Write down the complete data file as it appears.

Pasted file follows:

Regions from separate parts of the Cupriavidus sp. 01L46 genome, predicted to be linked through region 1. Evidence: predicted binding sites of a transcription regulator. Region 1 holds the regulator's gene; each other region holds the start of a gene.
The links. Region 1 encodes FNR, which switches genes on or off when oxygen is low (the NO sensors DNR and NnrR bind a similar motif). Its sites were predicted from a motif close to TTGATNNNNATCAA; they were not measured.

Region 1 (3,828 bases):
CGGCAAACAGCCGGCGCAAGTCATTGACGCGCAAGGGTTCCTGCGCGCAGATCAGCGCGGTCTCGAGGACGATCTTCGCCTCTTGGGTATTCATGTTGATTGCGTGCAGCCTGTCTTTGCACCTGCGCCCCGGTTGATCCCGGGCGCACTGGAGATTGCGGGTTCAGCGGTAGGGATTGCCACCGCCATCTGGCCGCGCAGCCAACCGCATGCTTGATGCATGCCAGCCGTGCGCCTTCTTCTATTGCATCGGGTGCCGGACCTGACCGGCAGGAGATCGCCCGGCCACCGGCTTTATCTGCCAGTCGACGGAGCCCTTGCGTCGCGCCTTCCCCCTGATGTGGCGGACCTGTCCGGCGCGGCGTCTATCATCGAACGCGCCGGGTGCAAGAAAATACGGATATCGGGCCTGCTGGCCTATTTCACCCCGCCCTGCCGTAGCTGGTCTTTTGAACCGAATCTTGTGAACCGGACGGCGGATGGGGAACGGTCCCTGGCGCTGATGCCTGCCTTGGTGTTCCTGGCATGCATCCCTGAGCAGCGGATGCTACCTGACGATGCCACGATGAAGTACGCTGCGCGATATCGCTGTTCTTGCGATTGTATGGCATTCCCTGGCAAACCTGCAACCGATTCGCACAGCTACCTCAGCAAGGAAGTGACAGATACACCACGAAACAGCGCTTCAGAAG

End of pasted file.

Regions from separate parts of the Cupriavidus sp. 01L46 genome, predicted to be linked through region 1. Evidence: predicted binding sites of a transcription regulator. Region 1 holds the regulator's gene; each other region holds the start of a gene.
The links. Region 1 encodes FNR, which switches genes on or off when oxygen is low (the NO sensors DNR and NnrR bind a similar motif). Its sites were predicted from a motif close to TTGATNNNNATCAA; they were not measured.

Region 1 (3,828 bases):
CGGCAAACAGCCGGCGCAAGTCATTGACGCGCAAGGGTTCCTGCGCGCAGATCAGCGCGGTCTCGAGGACGATCTTCGCCTCTTGGGTATTCATGTTGATTGCGTGCAGCCTGTCTTTGCACCTGCGCCCCGGTTGATCCCGGGCGCACTGGAGATTGCGGGTTCAGCGGTAGGGATTGCCACCGCCATCTGGCCGCGCAGCCAACCGCATGCTTGATGCATGCCAGCCGTGCGCCTTCTTCTATTGCATCGGGTGCCGGACCTGACCGGCAGGAGATCGCCCGGCCACCGGCTTTATCTGCCAGTCGACGGAGCCCTTGCGTCGCGCCTTCCCCCTGATGTGGCGGACCTGTCCGGCGCGGCGTCTATCATCGAACGCGCCGGGTGCAAGAAAATACGGATATCGGGCCTGCTGGCCTATTTCACCCCGCCCTGCCGTAGCTGGTCTTTTGAACCGAATCTTGTGAACCGGACGGCGGATGGGGAACGGTCCCTGGCGCTGATGCCTGCCTTGGTGTTCCTGGCATGCATCCCTGAGCAGCGGATGCTACCTGACGATGCCACGATGAAGTACGCTGCGCGATATCGCTGTTCTTGCGATTGTATGGCATTCCCTGGCAAACCTGCAACCGATTCGCACAGCTACCTCAGCAAGGAAGTGACAGATACACCACGAAACAGCGCTTCAGAAG